the Vermont Legislature.  Thank you for placing your trust in me. I will continue to work to represent our district with integrity and passion.

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Last session I served for a second year on the newly formed Energy and Technology Committee in the House. The former chair of this committee Rep. Steve Carr has retired and a new chair will be named for 2019. I was also appointed to the Joint House/Senate Information Technology Committee and the House Ethics Panel. There were a number of bills that I introduced or cosponsored, most having to do with education, telecommunications expansions and rural economic development which remain important issues in our district and our state.
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At the time the Rural Electrification Act was passed, electricity was commonplace in cities but largely unavailable in farms, ranches, and other rural places.

The Vermont House and Senate efforts on Net Neutrality and Data Privacy protections combined with the failure of the 2G CoverageCo rural cellular network and increasing declines in land line telephone system are pulling together coalitions and urgent conversations regarding the need to assess our entire telecommunications infrastructure, transmission, content development, privacy and access systems. This will be a significant part of our work in the coming years.

An important reminder about landline phone service: Storms and weather and accidents happen, and when they do we can briefly lose our landline telephone service. When that happens, it is important to let the phone company know you have lost service.
If you start having chronic issues with your landline phone service like significant delays (more then 48 hours) in repair time, repeated failure to solve the problem or repeated failure to schedule a technician or service it’s important to then let your elected officials and those individuals who regulate the phone company know what is happening.
When your land line stops working:
1. Call your service provider and report the problem. Note the date, time, name of the person who has taken your call and what they tell you they will do to solve your issue.
If you still do not have phone service for more then 24 hours after your initial call to the phone company:
2. Send an email to your State Representative with the following information:
    • What the name of the telephone carrier isfcc
    • What the address is where the problem is located
    • What the name of the account holder is at that address
    • The best means for the phone company to contact that person
    • What the problem is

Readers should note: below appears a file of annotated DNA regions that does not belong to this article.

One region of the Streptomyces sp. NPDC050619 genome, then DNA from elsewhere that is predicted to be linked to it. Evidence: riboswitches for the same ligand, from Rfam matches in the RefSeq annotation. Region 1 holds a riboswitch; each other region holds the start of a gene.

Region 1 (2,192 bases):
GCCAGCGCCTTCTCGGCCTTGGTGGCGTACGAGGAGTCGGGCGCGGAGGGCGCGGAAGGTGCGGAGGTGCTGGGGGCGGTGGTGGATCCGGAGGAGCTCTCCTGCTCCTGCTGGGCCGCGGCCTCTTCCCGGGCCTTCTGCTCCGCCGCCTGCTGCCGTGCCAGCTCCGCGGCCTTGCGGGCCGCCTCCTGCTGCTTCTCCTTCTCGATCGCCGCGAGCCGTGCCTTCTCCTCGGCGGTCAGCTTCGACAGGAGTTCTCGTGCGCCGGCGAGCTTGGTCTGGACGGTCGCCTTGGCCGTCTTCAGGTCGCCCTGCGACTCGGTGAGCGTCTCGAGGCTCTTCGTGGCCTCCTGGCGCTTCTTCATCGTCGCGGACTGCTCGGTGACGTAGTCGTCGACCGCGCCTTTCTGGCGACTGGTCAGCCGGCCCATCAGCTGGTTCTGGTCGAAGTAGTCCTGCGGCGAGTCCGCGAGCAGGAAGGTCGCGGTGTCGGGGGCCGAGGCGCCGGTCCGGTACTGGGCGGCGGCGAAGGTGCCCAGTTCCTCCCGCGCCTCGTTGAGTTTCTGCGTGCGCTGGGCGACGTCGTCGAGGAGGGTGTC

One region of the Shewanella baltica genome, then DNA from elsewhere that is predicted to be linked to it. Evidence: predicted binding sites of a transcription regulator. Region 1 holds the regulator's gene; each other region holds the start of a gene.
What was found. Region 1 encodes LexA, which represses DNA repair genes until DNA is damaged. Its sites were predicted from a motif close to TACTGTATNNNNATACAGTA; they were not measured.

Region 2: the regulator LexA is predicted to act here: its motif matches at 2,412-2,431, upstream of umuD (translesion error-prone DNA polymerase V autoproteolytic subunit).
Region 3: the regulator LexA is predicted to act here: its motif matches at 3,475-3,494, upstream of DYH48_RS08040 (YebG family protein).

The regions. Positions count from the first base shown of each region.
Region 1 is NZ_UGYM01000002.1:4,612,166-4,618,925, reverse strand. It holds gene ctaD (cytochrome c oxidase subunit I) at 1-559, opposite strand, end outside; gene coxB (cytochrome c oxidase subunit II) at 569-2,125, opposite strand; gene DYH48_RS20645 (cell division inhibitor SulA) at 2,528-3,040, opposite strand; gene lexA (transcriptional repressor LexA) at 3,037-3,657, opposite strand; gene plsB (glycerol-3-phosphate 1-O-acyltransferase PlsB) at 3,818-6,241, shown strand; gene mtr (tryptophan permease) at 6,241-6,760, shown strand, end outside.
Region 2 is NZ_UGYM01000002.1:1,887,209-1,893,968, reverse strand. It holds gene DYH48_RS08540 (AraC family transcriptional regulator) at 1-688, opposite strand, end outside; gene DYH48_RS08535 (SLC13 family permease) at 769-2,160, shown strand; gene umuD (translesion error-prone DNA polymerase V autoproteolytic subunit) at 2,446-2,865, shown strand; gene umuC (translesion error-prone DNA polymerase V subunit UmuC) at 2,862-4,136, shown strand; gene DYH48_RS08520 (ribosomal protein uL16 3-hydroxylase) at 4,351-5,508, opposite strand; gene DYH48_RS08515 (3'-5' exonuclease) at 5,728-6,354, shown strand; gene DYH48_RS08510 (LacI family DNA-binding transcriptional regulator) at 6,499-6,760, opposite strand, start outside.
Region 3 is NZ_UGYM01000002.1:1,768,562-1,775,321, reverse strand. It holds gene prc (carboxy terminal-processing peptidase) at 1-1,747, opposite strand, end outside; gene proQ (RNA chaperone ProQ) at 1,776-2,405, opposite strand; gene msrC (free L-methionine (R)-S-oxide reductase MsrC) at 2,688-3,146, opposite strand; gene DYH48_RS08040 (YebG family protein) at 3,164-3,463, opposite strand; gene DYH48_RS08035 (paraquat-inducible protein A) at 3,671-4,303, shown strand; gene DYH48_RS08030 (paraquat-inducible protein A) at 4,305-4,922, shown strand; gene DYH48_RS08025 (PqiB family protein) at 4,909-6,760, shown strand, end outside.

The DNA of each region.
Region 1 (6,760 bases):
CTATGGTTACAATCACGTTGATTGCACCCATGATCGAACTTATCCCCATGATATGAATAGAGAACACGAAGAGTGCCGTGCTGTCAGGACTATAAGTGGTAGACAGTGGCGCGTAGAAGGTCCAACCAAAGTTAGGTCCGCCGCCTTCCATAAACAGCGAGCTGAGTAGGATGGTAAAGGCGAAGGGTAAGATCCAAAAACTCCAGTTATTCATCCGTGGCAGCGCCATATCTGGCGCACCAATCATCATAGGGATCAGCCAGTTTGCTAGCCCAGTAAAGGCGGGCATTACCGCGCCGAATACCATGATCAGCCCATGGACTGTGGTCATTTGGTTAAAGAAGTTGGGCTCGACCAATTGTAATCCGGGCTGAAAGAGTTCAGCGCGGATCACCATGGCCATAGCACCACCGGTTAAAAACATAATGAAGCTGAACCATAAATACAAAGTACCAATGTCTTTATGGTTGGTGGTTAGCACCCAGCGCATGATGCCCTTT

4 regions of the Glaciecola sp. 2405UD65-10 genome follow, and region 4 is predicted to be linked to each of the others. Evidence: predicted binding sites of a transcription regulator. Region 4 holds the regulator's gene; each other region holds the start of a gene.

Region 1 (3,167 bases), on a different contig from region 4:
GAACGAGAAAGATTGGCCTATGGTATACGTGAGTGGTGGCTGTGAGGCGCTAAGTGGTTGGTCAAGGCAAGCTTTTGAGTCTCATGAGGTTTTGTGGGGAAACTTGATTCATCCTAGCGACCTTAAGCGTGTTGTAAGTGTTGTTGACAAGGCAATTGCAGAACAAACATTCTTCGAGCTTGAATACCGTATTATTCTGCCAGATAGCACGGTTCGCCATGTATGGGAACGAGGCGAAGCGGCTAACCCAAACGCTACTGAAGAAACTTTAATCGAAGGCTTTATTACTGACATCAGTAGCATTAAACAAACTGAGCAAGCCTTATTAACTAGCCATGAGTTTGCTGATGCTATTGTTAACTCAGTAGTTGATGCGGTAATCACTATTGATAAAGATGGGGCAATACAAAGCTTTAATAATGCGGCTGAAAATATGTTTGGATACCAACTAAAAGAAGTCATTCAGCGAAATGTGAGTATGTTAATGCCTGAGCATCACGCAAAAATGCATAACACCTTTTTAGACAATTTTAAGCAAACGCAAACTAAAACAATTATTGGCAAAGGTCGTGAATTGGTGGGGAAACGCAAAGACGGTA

• When the problem started
    • How many times the phone company has been contacted
    • What they have said/done
2. If you still don’t have service 24 hours later, and there has been no follow up by the company
  • If your provider is Consolidated you can submit comments to the public service quality complaint that has been opened up: Go to the Vermont Public Utility Commission website and open case https://epuc.vermont.gov/?q=node/64/135508/FV-Case%20Summary-Portal and file a public comment by clicking on the drop down menu under “Case Details” and selecting “add a public comment”. Suggested info for public comment is same info included in the email to your State Representative.
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The possession and use of marijuana and a limited number of marijuana plants was legalized early in the past session. We will see proposals for a system to tax and regulate sales in this coming session.
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Several acts to reduce violence in our schools and communities were passed. In a perfect demonstration of a functioning democracy, opponents of the legislation have filed lawsuits and asked the Courts to decide if the Legislature and the Administration acted in a way that violates our Constitution. This is exactly how our system of checks and balances on power is supposed to work. There are at least three additional pieces of gun legislation that I am hearing may be introduced in 2019 – a 48 hour waiting period on gun purchases, a ban on 3-D printing of guns and a gun storage requirement. When and if these bills are introduced and considered, your specific examples of how you personally might be impacted by such laws will be helpful if we end up taking these bills up.
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This past year a special committee examined 50 years of Act 250 The Commission on Act 250: the Next 50 Years is a six-member legislative committee that was established to examine and report by December 15, 2018 on a broad list of issues relating to the State land use law known as Act 250, originally passed in 1970 and codified at 10 V.S.A. chapter 151. The draft report has recently been released. To publicly comment, please email Act250Comments@leg.state.vt.us
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 Education issues for our district and much of the state continue to revolve around Act 46

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River Valleys School Board Chair Rich Werner walks members of the public through expected tax implications on its first budget proposal

implementation.  Stamford continues to make progress on developing an interstate district with Clarksburg, MA.

The River Valley’s Unified District Board for Dover and Wardsboro has approved it’s first budget and projected it’s first tax rate and is preparing to go the voters at the River Valleys Unified School District Annual Meeting on February 12, 2019 at 7 pm at the Wardsboro Town Hall.